Utpal Chakraborty believes cognitive technologies like artificial intelligence can play a major role here. In fact it’s already happening in many solutions wherein intelligent integration mechanisms powered with machine learning have already been implemented. “In a hybrid cloud and multi-cloud kind of an environment, efficient integration architecture is of paramount importance. Of course, Big Data, Data Lakes and Data Fabrics can contribute hugely for building an ecosystem with a seamless, decentralised, open protocol communication landscape,” he points out.
“The latest additions to Industry 4.0 are the advancements in Cloud Computing. We are increasingly seeing industries phasing out on-premises systems and migrating toward Industry Cloud Service Providers such as Amazon Web Services and Microsoft Azure, etc. Companies are opting to have Cloud Service Providers provide the required infrastructure, platforms, and software run on large server farms to operate the required applications,” says Sunil David.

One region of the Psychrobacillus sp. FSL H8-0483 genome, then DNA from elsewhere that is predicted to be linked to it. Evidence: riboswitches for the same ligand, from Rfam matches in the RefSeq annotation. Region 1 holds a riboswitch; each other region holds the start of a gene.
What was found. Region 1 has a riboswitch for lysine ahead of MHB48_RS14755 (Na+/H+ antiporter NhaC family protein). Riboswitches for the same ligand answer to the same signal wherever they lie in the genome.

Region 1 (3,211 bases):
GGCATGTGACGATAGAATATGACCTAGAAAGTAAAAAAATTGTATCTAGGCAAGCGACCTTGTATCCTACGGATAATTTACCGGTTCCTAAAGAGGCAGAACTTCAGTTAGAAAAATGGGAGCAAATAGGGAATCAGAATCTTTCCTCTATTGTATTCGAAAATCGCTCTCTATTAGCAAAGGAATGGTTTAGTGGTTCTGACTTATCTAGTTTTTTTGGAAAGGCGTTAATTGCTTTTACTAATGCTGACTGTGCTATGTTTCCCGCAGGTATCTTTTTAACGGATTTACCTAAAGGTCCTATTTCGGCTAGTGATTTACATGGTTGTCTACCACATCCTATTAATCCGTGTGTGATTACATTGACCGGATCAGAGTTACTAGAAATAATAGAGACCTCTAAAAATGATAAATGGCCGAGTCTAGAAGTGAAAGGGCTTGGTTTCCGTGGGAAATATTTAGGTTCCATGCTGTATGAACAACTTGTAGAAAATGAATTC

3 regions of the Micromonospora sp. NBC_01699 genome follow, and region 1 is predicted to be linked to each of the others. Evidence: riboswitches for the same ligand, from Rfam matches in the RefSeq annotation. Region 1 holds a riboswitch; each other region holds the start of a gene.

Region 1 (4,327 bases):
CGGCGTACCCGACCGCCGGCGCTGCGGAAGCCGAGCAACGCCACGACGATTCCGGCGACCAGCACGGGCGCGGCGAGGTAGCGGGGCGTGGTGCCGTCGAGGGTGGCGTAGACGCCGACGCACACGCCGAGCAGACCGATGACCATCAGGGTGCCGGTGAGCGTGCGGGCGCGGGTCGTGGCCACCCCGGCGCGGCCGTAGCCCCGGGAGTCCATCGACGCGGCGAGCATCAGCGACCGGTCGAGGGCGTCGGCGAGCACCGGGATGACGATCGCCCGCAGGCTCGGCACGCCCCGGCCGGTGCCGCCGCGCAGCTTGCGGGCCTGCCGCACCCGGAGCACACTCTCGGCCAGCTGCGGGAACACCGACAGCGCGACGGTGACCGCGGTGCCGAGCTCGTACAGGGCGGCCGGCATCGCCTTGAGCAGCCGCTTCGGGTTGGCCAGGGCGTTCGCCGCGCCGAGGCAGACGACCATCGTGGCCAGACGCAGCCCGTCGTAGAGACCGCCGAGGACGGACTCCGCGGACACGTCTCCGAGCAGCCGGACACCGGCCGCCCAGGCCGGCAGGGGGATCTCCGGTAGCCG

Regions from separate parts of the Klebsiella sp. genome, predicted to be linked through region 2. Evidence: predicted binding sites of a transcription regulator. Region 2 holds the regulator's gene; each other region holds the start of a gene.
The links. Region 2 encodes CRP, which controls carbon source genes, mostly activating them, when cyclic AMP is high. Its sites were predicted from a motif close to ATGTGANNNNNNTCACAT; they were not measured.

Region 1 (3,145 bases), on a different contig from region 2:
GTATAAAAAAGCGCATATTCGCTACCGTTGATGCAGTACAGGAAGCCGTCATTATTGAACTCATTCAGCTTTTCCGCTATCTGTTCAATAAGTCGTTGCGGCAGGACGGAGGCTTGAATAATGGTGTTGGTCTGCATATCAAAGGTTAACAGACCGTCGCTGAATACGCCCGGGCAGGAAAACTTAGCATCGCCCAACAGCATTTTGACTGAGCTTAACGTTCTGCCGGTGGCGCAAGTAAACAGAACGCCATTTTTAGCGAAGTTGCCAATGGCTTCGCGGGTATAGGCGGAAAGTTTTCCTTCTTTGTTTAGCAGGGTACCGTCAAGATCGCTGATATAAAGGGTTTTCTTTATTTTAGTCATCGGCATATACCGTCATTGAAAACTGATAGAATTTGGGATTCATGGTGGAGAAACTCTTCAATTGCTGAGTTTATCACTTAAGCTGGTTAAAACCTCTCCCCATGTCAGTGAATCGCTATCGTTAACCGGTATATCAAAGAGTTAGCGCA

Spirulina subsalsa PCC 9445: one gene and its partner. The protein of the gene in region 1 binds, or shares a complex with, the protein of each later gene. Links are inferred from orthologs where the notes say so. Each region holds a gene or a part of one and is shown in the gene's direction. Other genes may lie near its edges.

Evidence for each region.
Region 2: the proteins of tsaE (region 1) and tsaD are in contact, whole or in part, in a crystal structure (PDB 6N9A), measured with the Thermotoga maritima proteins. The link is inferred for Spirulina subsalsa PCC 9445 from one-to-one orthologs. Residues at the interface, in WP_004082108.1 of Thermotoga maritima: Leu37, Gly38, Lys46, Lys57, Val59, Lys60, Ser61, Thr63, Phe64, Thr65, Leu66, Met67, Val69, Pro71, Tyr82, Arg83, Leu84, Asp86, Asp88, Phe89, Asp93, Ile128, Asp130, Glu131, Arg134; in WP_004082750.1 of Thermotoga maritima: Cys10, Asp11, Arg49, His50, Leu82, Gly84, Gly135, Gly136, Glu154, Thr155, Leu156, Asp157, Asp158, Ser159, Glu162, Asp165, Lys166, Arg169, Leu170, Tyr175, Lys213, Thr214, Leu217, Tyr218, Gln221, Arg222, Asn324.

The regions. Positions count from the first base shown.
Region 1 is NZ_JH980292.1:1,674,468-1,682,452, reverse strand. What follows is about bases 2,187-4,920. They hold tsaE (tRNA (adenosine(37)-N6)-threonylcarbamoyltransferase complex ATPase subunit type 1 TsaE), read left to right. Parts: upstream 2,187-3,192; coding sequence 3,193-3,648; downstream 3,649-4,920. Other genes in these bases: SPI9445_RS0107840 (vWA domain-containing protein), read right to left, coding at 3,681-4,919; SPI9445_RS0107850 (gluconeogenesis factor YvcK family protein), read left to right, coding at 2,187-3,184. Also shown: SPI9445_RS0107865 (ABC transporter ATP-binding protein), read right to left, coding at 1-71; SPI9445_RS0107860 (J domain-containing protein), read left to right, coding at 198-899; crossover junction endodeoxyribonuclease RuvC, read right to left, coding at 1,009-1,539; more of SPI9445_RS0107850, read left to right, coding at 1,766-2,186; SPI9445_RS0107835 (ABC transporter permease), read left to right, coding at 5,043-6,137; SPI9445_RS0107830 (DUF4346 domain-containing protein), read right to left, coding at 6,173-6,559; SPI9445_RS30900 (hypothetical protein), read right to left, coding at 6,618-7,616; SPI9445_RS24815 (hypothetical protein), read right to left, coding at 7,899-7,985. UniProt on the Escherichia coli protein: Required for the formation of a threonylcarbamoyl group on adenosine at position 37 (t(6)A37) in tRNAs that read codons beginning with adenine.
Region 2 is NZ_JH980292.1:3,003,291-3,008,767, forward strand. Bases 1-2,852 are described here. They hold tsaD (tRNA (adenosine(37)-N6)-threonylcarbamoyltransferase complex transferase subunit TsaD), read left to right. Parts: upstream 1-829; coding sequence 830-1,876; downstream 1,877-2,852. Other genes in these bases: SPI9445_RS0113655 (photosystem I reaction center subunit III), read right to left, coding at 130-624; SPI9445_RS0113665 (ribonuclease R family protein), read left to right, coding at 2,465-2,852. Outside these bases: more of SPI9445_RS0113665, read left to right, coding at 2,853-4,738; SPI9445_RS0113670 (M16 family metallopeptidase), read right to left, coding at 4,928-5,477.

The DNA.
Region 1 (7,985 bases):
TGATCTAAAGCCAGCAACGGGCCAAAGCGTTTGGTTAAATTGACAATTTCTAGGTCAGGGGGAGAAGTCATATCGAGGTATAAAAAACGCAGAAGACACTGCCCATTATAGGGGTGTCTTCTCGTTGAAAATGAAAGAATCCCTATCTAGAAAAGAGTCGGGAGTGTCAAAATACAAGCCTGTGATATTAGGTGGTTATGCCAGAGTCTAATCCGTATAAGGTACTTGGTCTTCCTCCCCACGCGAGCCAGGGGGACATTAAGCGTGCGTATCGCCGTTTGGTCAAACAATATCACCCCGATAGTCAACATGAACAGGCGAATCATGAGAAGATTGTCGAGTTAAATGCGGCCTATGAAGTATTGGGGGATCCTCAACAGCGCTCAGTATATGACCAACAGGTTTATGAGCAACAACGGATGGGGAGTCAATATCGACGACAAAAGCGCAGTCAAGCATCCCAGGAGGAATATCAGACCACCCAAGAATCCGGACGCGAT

Nimish Danani concurs with the above, and adds that if we look at technologies like Cloud or Big Data, whenever an enterprise is choosing a vendor and the system integrator they are definitely checking interoperability. Many niche companies have their own protocols to create data lakes or build AI offer data management solutions which could be industry specific or function specific. “Enterprises will need to ensure that they are able to get data from these systems in a format that can be integrated with other systems and brought on a single platform to make sense of the data. While there may be similarities in the features being offered by various brands but each brings its own value proposition on the table. This makes it necessary for the user enterprise to build necessary skills and also ensure compatibility,” he suggests.